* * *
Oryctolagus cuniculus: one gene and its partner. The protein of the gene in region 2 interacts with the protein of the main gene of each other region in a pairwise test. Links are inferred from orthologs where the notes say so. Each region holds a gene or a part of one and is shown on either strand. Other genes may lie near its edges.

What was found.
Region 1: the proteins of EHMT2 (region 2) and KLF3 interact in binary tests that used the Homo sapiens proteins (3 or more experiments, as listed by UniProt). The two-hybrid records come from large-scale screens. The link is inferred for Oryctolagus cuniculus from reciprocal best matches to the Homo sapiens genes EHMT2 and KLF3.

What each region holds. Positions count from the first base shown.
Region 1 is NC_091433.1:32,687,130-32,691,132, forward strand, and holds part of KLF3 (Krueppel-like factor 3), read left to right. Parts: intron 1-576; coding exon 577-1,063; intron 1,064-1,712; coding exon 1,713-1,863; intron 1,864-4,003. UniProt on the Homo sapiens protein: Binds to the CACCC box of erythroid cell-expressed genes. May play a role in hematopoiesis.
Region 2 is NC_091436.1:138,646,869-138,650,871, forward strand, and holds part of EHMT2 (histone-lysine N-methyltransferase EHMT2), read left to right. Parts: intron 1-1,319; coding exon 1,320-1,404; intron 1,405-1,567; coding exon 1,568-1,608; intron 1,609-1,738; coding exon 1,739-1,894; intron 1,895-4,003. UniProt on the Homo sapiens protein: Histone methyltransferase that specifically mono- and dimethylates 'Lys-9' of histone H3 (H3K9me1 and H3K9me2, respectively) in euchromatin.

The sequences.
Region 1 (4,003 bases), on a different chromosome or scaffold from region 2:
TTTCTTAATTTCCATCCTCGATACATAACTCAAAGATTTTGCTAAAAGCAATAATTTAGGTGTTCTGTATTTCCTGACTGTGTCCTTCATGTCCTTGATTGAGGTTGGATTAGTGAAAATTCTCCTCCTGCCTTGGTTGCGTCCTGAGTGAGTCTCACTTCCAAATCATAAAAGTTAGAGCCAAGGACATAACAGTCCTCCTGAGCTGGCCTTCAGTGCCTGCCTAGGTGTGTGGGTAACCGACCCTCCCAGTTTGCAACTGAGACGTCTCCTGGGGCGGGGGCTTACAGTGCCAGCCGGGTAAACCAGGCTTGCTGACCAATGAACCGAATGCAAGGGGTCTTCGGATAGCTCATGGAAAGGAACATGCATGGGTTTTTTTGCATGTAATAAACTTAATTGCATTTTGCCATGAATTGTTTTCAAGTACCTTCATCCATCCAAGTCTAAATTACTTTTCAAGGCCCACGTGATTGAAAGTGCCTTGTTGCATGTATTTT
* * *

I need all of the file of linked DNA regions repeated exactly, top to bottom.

Oryctolagus cuniculus: one gene and its partner. The protein of the gene in region 2 interacts with the protein of the main gene of each other region in a pairwise test. Links are inferred from orthologs where the notes say so. Each region holds a gene or a part of one and is shown on either strand. Other genes may lie near its edges.

What was found.
Region 1: the proteins of EHMT2 (region 2) and KLF3 interact in binary tests that used the Homo sapiens proteins (3 or more experiments, as listed by UniProt). The two-hybrid records come from large-scale screens. The link is inferred for Oryctolagus cuniculus from reciprocal best matches to the Homo sapiens genes EHMT2 and KLF3.

What each region holds. Positions count from the first base shown.
Region 1 is NC_091433.1:32,687,130-32,691,132, forward strand, and holds part of KLF3 (Krueppel-like factor 3), read left to right. Parts: intron 1-576; coding exon 577-1,063; intron 1,064-1,712; coding exon 1,713-1,863; intron 1,864-4,003. UniProt on the Homo sapiens protein: Binds to the CACCC box of erythroid cell-expressed genes. May play a role in hematopoiesis.
Region 2 is NC_091436.1:138,646,869-138,650,871, forward strand, and holds part of EHMT2 (histone-lysine N-methyltransferase EHMT2), read left to right. Parts: intron 1-1,319; coding exon 1,320-1,404; intron 1,405-1,567; coding exon 1,568-1,608; intron 1,609-1,738; coding exon 1,739-1,894; intron 1,895-4,003. UniProt on the Homo sapiens protein: Histone methyltransferase that specifically mono- and dimethylates 'Lys-9' of histone H3 (H3K9me1 and H3K9me2, respectively) in euchromatin.

The sequences.
Region 1 (4,003 bases), on a different chromosome or scaffold from region 2:
TTTCTTAATTTCCATCCTCGATACATAACTCAAAGATTTTGCTAAAAGCAATAATTTAGGTGTTCTGTATTTCCTGACTGTGTCCTTCATGTCCTTGATTGAGGTTGGATTAGTGAAAATTCTCCTCCTGCCTTGGTTGCGTCCTGAGTGAGTCTCACTTCCAAATCATAAAAGTTAGAGCCAAGGACATAACAGTCCTCCTGAGCTGGCCTTCAGTGCCTGCCTAGGTGTGTGGGTAACCGACCCTCCCAGTTTGCAACTGAGACGTCTCCTGGGGCGGGGGCTTACAGTGCCAGCCGGGTAAACCAGGCTTGCTGACCAATGAACCGAATGCAAGGGGTCTTCGGATAGCTCATGGAAAGGAACATGCATGGGTTTTTTTGCATGTAATAAACTTAATTGCATTTTGCCATGAATTGTTTTCAAGTACCTTCATCCATCCAAGTCTAAATTACTTTTCAAGGCCCACGTGATTGAAAGTGCCTTGTTGCATGTATTTT